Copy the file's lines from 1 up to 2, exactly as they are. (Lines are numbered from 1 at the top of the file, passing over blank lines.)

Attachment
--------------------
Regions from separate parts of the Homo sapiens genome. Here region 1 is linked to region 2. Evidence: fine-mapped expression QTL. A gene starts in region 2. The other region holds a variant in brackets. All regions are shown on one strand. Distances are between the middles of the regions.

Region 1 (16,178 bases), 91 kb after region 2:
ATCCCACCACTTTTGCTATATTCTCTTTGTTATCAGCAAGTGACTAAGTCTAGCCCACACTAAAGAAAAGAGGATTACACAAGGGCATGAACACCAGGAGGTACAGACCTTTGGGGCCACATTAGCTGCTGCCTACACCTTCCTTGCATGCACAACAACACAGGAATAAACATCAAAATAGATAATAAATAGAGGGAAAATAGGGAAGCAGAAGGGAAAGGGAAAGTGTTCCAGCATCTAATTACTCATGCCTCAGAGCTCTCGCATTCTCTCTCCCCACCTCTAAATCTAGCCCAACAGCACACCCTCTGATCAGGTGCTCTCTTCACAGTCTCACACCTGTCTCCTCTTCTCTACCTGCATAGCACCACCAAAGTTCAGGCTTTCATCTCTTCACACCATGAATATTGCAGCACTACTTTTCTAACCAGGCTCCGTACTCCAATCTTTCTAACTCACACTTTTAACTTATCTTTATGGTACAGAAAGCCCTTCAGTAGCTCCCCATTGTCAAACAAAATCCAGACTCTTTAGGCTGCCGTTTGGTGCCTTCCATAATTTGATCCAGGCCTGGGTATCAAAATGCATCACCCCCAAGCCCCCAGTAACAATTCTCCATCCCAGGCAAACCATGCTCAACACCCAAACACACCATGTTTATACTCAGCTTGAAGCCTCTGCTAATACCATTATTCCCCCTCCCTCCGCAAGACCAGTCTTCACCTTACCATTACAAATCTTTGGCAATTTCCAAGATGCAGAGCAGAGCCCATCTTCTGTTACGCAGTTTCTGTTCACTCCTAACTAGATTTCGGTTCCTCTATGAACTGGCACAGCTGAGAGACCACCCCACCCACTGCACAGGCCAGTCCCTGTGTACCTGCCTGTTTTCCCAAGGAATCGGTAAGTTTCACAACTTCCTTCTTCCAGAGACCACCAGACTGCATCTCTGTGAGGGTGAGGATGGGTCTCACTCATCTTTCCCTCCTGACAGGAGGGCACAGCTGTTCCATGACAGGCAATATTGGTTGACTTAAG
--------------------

Regions from separate parts of the Homo sapiens genome. Here region 1 is linked to region 2. Evidence: fine-mapped expression QTL. A gene starts in region 2. The other region holds a variant in brackets. All regions are shown on one strand. Distances are between the middles of the regions.

Region 1 (16,178 bases), 91 kb after region 2: